Technologist - FindLaw Legal Technology Blog

Technologist - The FindLaw Legal Technology Blog

Just in time for Cyber Monday comes the news that identity theft is on the rise this holiday season. Yep, while you're ordering presents for your family, staff, and colleagues, some hacking Grinch is potentially swiping your information.

But, like all risks, holiday identity theft can be mitigated. Here are some tips to help lawyers and law firms avoid identity theft and other cybersecurity risks this holiday season.

Following the recent terrorist attacks on Paris, many government officials have renewed their calls for backdoor access to encrypted communications. Terrorists, we're told, are "going dark," using simple encryption technology to conceal their communications. Government and law enforcement, we're told, need code-breaking, backdoor access to help fight off threats.

But is it actually necessary?

Two women have filed a class action lawsuit against the Georgia Secretary of State, Brian Kemp, after the Kemp's office released voter data that contained information including individuals' names, addresses, Social Security numbers, and even driver's license information.

Over six million Georgia voters could be affected by the breach. But it wasn't Russian hackers or disgruntled employees behind the #PeachBreach; it was simple, old-fashioned incompetence.

Does a Lawyer Have a Duty to Replace Hacked Funds?

Lawyers of the digital age already have an array of ethical dilemmas to worry about. But now there's a new ethics question: Do lawyers have a duty to replace hacked funds?

In the opinion of the North Carolina State Bar, the answer is maybe. But in reality, it just gets back to every lawyer's favorite word: "reasonable."

The Cybersecurity Information Sharing Act isn't even law yet, but it's already causing lawsuits. CISA, recently passed in the Senate and one of a trio of proposed cybersecurity laws, encourages companies to share cybersecurity information with the government. The law has been decried as a cybersurveillance measure, not a cybersecurity act, by groups like the Electronic Frontier Foundation.

But the actual text of CISA "may pale in comparison to what the bill allows" when read in conjunction with a classified Justice Department opinion on "common commercial service agreements," according to the ACLU. Now the group is suing to force the release of that classified opinion, so that the full implications of CISA can be public.

Online, Seeing Is Believing for Kids

FindLaw columnist Eric Sinrod writes regularly in this section on legal developments surrounding technology and the Internet.

Unfortunately, there has been a sharp increase in the number of children who believe what they read on the Internet. This has been brought home by a recent study by Ofcom, as reported by The Telegraph.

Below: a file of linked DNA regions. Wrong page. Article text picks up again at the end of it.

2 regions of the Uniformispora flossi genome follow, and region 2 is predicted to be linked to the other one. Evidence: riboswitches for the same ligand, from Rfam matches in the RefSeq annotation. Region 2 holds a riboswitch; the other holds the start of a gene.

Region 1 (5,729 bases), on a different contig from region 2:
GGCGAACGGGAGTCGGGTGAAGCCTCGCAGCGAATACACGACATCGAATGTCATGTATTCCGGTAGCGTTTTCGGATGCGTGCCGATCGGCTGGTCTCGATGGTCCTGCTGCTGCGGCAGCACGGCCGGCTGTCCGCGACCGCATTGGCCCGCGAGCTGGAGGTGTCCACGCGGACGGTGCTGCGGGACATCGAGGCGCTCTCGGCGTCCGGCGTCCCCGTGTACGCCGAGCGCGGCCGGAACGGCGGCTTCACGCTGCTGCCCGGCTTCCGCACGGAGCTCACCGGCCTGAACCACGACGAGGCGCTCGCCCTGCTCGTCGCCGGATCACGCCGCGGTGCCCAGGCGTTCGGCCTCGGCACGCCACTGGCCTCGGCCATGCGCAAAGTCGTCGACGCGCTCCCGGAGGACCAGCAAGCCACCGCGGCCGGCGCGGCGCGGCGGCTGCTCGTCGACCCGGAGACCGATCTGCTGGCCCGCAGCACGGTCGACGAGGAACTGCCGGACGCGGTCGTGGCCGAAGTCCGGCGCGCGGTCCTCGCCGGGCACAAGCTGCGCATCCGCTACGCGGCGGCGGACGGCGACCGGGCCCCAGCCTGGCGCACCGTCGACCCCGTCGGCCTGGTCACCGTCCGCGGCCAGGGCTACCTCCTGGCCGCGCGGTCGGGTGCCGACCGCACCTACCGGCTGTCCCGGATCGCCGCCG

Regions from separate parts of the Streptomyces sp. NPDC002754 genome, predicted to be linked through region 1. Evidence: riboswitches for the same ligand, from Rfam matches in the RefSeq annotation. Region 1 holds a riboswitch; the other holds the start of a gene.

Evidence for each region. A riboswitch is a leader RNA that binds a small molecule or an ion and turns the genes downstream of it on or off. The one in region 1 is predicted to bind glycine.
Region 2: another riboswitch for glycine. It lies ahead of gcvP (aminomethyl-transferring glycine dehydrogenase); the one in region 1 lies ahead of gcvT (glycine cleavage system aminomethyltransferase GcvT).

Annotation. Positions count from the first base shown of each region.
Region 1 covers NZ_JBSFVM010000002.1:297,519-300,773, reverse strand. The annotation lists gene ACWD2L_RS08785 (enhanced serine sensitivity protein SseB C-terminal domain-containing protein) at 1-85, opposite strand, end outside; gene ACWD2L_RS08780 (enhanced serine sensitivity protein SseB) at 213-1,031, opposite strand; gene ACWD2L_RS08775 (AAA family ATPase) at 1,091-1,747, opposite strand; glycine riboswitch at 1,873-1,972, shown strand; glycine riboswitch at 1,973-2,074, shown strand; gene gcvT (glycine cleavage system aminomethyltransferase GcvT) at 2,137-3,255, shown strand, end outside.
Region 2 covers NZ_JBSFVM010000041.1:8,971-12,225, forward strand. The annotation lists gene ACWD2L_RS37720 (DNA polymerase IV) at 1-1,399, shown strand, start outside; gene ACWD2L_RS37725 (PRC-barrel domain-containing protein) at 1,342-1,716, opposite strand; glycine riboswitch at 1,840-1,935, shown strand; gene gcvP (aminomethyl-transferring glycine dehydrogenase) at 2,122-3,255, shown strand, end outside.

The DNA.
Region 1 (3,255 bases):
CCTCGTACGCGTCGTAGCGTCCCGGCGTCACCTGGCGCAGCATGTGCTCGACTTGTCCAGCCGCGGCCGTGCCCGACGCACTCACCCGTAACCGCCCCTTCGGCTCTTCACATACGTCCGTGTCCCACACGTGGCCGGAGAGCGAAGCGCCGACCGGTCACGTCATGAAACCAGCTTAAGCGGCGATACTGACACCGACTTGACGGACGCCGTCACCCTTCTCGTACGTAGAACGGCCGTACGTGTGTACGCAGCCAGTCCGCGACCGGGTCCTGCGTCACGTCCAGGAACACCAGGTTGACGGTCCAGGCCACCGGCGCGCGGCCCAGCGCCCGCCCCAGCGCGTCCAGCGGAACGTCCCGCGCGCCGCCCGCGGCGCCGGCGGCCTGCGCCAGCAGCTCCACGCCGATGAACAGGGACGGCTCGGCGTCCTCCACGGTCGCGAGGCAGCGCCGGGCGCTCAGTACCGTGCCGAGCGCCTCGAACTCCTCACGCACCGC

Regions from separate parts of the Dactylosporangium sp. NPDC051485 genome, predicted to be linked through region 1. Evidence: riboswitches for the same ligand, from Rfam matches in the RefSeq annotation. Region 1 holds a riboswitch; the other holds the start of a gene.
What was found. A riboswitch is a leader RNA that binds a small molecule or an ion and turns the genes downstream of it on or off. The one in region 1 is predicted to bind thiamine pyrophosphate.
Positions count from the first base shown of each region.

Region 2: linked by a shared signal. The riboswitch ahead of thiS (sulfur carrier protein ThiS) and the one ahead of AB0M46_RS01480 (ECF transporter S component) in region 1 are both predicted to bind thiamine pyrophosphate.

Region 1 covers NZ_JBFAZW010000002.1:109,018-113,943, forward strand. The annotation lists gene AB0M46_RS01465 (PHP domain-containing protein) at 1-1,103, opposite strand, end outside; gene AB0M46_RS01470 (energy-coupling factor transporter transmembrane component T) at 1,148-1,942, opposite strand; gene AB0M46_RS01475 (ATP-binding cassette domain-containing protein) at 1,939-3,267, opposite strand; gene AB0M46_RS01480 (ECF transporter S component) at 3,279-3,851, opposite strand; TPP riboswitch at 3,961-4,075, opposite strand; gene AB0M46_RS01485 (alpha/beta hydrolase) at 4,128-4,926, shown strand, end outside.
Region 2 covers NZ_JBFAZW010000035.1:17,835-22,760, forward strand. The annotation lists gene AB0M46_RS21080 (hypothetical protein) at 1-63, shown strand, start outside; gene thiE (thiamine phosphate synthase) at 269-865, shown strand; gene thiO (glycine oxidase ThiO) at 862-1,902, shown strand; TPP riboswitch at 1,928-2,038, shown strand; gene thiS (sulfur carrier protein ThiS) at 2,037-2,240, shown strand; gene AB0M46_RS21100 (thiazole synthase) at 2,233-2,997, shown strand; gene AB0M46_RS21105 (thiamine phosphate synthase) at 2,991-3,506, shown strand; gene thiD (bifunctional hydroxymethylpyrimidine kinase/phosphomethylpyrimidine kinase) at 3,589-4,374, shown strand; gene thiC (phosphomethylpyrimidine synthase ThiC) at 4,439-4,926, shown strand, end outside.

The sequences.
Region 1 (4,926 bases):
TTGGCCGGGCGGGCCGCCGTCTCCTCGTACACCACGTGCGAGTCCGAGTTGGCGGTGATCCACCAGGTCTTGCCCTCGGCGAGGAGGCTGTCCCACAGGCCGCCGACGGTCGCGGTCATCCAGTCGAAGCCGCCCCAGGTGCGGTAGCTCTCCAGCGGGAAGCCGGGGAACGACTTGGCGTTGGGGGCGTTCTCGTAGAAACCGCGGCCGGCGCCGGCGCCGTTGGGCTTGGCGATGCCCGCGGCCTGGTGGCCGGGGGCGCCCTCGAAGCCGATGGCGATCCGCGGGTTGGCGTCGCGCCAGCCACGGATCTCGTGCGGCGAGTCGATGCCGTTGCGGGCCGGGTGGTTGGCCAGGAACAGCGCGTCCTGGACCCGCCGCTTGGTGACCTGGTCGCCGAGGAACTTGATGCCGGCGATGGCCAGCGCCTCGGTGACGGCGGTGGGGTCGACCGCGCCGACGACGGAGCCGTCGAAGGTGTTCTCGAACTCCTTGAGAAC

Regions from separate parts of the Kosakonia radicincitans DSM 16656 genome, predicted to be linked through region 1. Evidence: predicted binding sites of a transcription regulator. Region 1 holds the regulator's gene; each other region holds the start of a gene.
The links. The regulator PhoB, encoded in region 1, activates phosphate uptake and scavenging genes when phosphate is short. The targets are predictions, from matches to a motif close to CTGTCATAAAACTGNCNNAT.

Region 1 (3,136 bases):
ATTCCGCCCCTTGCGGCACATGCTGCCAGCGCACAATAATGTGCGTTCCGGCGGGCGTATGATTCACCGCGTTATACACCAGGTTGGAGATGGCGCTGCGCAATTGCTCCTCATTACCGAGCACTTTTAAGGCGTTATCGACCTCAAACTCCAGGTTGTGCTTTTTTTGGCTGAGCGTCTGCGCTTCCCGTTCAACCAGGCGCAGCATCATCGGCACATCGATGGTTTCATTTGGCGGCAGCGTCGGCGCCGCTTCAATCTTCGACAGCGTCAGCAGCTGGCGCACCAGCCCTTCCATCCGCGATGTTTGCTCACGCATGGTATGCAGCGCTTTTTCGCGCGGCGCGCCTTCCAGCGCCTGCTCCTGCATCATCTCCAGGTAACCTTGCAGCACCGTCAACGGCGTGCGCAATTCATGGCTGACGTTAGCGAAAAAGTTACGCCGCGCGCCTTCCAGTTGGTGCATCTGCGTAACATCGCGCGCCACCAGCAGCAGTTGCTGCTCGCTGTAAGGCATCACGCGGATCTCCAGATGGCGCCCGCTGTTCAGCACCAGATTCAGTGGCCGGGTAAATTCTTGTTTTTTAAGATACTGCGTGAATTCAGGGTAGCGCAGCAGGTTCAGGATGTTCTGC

This is significant because 8 to 15-year-olds now are occupying double their time on the Internet than they were one decade ago. These "digital natives" who have grown up on the Internet appear to lack the ability to differentiate online truth from fiction.

It's not just computers that are vulnerable to hacking. According to McAfee Labs' 2016 Threats Prediction report, our dystopian near-future will see rapid increases in hacked wearables, p0wned critical infrastructure, and, yes, cyber attacks on your cars.

Get ready to add car hacking to your list of cybersecurity issues to know.

Patent Troll's 'Frivolous' Appeal Gets Punished $15K in Legal Fees

Newegg received vindication at the Federal Circuit last week when the court ruled that the case never should have been brought on appeal in the first place for want of jurisdiction, ArsTechnica reports.

Newegg will receive $15,000 in legal fees from AdjustaCam in the ruling, about half of the cost of defending the appeal to the Federal Circuit. But that doesn't even touch the $200,000 in legal fees already billed for the case at Texas District Level. Maybe patent trolling really does pay after all?

5 Tech Skills Every Lawyer Needs to Know

Some lawyer stereotypes don't really die. One of the most enduring and dubious quirks attorneys get accused of is being stick-in-the-mud Luddites.

Like it or not, technology marches on, and attorneys must adapt. Below is a short list of tech skills that are sine qua non for any modern attorney.

Cornell's Tech and Law Introduces New Technology LL.M

Cornell's Tech-arm and Law School announced late October the launch of a LL.M in Law, Technology and Entrepreneurship. According to Cornell, the primary impetus behind this move is to help fresh law grads and practicing attorneys learn the legal and business considerations that technologists and entrepreneurs need to operate in an increasingly technology driven world. It's designed to provide practicing attorneys and recent law grads "with specialized skills to support and lead technology companies into the digital economy."

Are you sold yet? With language like that how can you not be?